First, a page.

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Craton Edges & Strain + Magma Localization: Capturing Active Processes in East Africa

Cynthia Ebinger | Tulane University

Abstract: Lithospheric breakup of Archaean cratons results from the time-space localization of magmatism, faulting, and basin formation. Cratonic sutures mark the locus of old rifting episodes: along the sutures Archaean cratons, made of thick, buoyant and relatively dry lithosphere, are juxtaposed to younger orogenic belts, made of thinner, more volatile-rich, mantle lithosphere, representing some of Earth’s largest lateral heterogeneities. We use new and existing data from the African continent to examine the role of pre-existing heterogeneities, i.e. lithospheric thickness and composition variations, on the active processes characterizing cratonic breakup. Seismic tomography and magneto-telluric models, crust and mantle xenolith chemistry, and earthquakes, reveal consistent patterns in the style of basin formation and distribution of magmatism. We evaluate models of mantle upwelling beneath a variable thickness lithosphere with spatial variations in the direction and magnitude of seismic anisotropy. Enhanced mantle flow and melt extraction at craton edges may localize strain in thick lithosphere.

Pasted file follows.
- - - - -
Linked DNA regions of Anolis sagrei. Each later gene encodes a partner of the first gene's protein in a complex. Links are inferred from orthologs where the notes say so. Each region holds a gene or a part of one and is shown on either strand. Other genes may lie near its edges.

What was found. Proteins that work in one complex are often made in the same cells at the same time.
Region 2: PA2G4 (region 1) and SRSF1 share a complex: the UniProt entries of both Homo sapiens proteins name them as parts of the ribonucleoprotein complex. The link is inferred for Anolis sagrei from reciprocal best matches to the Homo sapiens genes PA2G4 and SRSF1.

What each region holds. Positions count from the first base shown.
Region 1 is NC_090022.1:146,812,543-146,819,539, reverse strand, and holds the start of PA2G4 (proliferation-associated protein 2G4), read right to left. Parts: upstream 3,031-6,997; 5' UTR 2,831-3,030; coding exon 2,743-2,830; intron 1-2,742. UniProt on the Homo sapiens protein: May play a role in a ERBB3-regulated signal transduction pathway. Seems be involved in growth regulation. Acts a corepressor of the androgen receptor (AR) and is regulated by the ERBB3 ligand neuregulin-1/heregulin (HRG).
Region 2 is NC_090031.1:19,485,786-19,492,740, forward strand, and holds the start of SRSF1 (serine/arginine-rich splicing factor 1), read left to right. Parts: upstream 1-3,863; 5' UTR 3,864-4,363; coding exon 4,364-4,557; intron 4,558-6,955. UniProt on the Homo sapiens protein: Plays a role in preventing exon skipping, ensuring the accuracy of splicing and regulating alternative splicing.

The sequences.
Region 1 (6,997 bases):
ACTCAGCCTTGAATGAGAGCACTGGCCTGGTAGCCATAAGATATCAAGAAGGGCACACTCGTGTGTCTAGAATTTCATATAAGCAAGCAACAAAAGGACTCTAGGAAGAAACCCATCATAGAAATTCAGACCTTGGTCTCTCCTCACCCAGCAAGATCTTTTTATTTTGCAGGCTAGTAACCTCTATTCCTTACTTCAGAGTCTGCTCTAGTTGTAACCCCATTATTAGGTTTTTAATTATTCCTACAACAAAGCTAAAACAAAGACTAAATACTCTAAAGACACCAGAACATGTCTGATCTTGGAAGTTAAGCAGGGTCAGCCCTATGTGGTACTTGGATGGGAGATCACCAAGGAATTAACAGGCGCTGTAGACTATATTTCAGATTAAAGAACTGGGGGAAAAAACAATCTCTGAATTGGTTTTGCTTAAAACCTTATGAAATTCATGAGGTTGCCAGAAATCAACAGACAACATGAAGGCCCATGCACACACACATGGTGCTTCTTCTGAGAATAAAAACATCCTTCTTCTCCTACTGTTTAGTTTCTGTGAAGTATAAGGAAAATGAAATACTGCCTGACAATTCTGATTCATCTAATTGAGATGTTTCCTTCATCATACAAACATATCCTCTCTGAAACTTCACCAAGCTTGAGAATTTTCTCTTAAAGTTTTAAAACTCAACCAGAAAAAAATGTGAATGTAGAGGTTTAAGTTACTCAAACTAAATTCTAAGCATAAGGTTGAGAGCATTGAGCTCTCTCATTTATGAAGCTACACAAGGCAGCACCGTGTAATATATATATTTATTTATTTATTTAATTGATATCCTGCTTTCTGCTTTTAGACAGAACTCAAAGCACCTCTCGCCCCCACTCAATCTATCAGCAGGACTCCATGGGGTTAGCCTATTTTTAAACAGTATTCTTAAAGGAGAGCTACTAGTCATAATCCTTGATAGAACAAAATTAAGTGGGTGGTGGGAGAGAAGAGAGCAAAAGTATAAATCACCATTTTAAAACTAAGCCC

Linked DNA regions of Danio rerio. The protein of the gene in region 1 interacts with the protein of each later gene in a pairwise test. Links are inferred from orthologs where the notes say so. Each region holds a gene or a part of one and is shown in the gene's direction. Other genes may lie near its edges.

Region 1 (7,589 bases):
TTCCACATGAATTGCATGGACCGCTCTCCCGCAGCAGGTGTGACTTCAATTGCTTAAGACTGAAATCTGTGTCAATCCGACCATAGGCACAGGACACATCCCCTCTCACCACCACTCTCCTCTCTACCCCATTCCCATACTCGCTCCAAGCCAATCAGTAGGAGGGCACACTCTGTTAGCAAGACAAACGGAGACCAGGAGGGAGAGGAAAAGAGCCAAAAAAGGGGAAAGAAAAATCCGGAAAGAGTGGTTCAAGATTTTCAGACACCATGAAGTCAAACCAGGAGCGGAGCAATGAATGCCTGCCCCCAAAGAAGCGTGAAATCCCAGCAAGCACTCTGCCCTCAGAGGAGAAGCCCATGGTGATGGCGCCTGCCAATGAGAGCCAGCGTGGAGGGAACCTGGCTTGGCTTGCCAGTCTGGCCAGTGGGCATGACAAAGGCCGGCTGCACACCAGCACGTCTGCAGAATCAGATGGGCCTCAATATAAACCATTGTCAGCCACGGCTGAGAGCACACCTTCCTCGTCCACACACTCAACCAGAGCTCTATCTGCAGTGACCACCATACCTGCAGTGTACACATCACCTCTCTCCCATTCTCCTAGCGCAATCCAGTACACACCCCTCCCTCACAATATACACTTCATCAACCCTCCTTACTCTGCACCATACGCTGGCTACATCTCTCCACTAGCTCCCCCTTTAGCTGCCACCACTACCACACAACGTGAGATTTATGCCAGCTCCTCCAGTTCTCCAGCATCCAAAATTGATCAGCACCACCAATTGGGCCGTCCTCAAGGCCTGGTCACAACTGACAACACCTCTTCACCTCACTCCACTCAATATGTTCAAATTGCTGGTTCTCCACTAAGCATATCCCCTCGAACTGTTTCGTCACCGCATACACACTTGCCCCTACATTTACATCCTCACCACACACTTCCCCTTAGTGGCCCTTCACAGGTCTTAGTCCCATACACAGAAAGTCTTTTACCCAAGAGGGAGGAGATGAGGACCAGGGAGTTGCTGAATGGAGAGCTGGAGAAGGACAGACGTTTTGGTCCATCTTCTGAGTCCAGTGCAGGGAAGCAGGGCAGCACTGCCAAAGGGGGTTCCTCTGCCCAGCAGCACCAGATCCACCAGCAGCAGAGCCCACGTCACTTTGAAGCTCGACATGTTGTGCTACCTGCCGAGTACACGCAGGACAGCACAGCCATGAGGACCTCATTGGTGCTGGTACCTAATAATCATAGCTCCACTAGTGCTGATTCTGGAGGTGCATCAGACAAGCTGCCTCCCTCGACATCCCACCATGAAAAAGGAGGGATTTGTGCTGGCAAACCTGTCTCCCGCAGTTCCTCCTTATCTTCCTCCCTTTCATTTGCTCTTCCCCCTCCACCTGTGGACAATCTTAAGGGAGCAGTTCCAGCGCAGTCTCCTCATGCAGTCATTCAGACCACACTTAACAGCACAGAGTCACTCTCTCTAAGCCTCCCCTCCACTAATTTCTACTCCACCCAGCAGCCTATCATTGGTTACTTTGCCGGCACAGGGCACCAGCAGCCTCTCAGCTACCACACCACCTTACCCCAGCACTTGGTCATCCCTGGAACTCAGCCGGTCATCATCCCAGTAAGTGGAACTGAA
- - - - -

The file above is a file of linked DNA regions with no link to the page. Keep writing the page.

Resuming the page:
Cynthia Ebinger received her PhD in Marine Geology and Geophysics at MIT/WHOI Joint Program in Oceanography. She became Postdoctoral Associate with the NASA Goddard Space Flight Centre, then NATO Postdoctoral Fellow at the University of Leeds, UK, where she later held her first lectureship. She then worked as a reader, and later professor, at Royal Holloway University of London, before holding a professorship at the University of Rochester, NY, and finally becoming Marshall-Heape Chair in Tulane University, LA. Cynthia is also President-Elect of the American Geophysical Union College of Fellow, and she is a member of the US National Academy of Sciences Committee for Solid Earth Geophysics, and of the advisory board for the ICTP-East African Institute for Fundamental Research.